Governance
CSBA publishes FAQs on ethnic studies and critical race theory
CSBA has released frequently asked questions on two pressing topics in response to requests from district and county board members across the state: critical race theory (CRT) and ethnic studies. It is important that school trustees have a basic familiarity with and understanding of these concepts as they have become points of public interest.

The FAQs provide information that may be used to help guide what can be difficult and controversial conversations.

Critical race theory
In recent times, CRT, a once obscure topic, has hit the mainstream and caused quite a stir on social media and during school board meetings. Facing questions, advocacy and protests related to CRT, local governing boards have requested information to assist trustees in responding to this surge of interest. The Critical Race Theory FAQ (blog.csba.org/crt-faq) includes background on CRT that can allow for productive discussions on the matter.

“CRT is a practice of interrogating race and racism in society and the ways in which it impacts people,” according to the FAQ. “CRT emphasizes race as a social construct with social significance, not a biological reality. It acknowledges that racism is embedded within systems and institutions that replicate racial inequality — codified in law, embedded in structures, and woven into public policy.”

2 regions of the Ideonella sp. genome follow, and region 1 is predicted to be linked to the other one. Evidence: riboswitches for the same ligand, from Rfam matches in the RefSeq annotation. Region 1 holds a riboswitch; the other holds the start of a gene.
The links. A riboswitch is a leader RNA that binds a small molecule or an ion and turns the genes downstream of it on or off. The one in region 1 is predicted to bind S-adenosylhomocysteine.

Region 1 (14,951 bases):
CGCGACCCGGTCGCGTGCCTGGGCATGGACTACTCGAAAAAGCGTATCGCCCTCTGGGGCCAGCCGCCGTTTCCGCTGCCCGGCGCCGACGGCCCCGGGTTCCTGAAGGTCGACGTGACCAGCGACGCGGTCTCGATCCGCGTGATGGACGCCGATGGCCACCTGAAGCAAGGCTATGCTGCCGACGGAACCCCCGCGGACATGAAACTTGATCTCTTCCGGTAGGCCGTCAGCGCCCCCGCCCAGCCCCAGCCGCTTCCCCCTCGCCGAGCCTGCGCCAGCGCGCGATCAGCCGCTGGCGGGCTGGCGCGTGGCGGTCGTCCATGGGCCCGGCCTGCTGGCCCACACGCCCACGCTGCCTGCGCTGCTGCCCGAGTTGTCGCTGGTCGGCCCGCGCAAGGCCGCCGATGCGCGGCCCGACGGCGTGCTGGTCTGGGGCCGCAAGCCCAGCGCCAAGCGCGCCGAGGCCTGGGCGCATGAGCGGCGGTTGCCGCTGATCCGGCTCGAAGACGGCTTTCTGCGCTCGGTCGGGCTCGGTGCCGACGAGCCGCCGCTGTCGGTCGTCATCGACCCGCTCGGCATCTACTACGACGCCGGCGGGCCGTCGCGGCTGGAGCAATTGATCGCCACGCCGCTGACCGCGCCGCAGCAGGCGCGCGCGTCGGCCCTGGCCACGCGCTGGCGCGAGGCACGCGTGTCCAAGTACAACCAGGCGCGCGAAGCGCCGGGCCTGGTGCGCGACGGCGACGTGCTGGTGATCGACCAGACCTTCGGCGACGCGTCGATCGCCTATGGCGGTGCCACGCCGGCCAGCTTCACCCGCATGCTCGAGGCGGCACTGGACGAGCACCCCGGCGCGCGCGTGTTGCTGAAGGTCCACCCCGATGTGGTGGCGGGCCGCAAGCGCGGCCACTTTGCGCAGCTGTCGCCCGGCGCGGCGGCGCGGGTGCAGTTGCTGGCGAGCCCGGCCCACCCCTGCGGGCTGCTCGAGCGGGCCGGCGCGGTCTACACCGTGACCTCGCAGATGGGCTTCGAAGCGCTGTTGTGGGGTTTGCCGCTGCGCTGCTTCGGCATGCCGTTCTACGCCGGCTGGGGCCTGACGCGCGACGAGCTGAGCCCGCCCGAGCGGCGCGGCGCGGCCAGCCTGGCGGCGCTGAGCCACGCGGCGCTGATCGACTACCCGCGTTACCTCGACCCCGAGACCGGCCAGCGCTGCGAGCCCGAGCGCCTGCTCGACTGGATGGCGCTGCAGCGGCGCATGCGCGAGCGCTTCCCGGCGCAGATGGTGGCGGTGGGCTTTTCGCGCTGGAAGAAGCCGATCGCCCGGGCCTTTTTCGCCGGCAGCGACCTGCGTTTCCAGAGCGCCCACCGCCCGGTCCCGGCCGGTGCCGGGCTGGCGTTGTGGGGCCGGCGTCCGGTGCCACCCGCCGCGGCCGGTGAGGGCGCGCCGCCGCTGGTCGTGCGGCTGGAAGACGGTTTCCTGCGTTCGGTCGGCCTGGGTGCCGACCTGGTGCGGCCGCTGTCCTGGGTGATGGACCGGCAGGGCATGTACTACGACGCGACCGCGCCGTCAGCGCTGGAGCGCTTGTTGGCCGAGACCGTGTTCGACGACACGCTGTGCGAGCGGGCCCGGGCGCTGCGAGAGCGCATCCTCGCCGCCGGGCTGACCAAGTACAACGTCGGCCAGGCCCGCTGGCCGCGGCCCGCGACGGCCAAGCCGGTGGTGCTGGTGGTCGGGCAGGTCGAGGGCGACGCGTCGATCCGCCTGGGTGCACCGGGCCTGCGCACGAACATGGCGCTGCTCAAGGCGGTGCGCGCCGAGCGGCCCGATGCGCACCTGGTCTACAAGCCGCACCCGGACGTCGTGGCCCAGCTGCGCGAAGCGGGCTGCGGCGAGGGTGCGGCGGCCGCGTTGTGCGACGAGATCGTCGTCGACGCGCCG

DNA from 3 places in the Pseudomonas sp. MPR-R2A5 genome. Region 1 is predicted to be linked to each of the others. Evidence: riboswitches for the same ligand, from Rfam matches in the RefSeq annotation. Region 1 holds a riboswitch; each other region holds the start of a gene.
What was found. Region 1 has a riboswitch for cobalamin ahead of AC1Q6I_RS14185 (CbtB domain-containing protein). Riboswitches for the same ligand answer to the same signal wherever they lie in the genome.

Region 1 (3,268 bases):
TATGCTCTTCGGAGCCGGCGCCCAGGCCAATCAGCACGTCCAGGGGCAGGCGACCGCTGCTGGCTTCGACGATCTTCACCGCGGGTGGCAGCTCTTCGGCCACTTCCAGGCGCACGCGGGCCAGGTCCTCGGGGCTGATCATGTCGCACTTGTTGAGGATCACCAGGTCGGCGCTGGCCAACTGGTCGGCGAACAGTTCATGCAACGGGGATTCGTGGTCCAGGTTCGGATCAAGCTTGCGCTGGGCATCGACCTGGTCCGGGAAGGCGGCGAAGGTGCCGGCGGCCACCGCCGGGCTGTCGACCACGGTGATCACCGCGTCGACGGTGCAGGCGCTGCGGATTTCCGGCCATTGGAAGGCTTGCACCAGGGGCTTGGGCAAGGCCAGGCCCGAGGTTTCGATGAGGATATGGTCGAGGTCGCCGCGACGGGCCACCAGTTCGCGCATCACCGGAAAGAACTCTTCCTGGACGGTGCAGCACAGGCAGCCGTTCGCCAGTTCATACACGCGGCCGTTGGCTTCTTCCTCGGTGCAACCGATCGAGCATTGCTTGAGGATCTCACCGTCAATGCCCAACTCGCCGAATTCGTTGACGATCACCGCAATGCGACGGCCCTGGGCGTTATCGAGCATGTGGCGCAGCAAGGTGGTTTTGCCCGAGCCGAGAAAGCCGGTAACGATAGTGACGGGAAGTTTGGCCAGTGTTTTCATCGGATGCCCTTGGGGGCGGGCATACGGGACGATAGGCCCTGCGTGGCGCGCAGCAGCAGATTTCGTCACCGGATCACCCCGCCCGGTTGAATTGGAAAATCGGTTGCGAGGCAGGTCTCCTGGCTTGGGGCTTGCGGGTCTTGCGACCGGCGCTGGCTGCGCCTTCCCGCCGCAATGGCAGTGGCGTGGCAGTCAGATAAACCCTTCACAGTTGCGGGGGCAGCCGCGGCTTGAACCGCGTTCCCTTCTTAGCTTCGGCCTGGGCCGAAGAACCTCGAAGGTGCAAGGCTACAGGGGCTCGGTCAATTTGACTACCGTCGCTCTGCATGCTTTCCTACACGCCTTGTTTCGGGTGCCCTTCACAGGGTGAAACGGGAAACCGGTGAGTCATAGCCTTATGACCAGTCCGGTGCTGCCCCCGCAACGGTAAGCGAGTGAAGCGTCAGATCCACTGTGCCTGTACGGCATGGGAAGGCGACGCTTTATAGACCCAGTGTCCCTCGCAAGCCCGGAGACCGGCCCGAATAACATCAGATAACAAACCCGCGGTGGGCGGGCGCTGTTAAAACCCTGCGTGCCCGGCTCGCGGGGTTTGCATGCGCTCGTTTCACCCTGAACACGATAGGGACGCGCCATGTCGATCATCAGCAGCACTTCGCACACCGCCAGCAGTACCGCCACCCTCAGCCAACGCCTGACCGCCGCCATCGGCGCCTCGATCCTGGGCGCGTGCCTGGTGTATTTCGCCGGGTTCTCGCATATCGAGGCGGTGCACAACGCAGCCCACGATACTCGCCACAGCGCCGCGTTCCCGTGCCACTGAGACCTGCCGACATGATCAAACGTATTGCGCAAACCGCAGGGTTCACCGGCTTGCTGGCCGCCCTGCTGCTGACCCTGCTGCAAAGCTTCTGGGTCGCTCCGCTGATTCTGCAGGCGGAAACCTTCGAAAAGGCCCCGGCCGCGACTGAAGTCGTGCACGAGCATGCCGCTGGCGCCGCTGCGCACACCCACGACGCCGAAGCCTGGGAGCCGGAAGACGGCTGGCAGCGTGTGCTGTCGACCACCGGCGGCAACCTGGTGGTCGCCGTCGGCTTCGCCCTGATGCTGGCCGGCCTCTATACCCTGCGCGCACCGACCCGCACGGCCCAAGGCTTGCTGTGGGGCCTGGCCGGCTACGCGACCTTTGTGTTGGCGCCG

The document delves into CRT as well as its main principles, how it relates to education and California’s Ethnic Studies Model Curriculum, and what state law says about CRT and ethnic studies.

Ethnic studies
As pending legislation on ethnic studies gains steam in the Legislature, many local educational agencies are considering whether to adopt or to expand course offerings in this area. Additionally, the debate over CRT has bled into these discussions and created some confusion on the nature and purpose of ethnic studies.

The Ethnic Studies FAQ (blog.csba.org/ethnic-studies-faq) aims to clarify what ethnic studies is and how it fits in California’s K-12 schools. It includes sections defining ethnic studies, the debate around the state’s recently adopted Ethnic Studies Model Curriculum, why supporters advocate for it and what the research on ethnic studies says about its impact on students.